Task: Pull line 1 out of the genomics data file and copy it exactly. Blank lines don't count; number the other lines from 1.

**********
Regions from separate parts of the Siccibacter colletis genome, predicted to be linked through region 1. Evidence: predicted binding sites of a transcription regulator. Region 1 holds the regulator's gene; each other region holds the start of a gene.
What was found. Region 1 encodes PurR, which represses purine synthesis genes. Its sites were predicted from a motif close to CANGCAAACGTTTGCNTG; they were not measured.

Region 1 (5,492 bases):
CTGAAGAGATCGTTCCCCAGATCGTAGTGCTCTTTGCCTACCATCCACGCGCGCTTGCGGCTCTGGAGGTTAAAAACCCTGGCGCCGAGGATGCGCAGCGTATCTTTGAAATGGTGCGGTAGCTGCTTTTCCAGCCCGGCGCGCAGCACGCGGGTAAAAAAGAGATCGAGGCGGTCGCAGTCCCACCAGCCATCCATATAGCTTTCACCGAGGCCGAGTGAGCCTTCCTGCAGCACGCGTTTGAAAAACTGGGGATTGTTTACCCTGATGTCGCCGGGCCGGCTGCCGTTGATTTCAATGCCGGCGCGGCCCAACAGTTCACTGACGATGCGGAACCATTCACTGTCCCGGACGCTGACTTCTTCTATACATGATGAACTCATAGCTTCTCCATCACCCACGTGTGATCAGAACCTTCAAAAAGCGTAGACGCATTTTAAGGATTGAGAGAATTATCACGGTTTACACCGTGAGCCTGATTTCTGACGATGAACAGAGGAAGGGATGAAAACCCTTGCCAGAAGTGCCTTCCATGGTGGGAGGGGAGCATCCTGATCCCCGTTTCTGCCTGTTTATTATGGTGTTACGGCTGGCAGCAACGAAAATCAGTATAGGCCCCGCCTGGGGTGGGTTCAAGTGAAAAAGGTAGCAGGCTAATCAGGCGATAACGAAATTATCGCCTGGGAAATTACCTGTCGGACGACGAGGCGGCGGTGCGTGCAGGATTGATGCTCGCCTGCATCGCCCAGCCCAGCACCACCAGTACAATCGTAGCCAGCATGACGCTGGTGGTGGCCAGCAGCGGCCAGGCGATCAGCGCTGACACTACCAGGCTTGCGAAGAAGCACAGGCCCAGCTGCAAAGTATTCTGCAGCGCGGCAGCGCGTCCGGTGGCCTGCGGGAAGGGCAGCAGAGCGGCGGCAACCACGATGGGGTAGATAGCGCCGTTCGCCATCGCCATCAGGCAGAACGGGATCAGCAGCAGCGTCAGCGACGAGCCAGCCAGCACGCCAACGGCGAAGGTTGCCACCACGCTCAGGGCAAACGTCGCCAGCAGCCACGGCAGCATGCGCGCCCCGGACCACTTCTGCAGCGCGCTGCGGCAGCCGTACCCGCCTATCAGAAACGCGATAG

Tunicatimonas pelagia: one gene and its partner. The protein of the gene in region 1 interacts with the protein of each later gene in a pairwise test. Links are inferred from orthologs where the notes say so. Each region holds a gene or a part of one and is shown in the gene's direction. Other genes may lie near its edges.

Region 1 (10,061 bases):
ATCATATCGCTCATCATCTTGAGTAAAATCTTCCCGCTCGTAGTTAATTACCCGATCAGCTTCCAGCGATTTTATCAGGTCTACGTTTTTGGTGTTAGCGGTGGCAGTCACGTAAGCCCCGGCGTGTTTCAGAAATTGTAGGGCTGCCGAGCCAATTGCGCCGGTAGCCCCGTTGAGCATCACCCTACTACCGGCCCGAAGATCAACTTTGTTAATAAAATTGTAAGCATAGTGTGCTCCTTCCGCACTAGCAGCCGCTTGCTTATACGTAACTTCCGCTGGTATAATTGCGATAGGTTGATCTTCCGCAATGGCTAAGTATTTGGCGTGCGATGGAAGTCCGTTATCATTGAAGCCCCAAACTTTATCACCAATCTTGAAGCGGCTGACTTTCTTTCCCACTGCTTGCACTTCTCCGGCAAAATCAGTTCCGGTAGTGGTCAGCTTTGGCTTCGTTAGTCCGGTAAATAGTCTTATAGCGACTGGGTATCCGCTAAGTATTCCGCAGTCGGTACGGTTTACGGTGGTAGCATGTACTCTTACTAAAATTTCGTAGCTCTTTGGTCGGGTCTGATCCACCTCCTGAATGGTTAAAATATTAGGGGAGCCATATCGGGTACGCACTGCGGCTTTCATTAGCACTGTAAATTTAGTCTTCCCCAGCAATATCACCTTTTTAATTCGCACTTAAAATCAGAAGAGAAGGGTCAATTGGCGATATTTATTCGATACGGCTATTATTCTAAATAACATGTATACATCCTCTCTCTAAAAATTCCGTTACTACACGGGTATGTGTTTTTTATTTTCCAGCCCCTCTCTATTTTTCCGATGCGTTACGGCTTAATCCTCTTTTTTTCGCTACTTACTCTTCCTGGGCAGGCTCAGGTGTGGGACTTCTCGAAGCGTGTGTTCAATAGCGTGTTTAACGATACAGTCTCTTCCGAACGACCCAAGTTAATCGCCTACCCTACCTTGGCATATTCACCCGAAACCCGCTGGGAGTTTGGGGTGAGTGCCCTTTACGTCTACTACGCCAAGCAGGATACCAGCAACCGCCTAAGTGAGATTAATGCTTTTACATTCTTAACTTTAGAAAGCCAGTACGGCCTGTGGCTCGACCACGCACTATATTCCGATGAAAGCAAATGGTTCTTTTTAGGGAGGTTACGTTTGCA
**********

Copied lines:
Regions from separate parts of the Siccibacter colletis genome, predicted to be linked through region 1. Evidence: predicted binding sites of a transcription regulator. Region 1 holds the regulator's gene; each other region holds the start of a gene.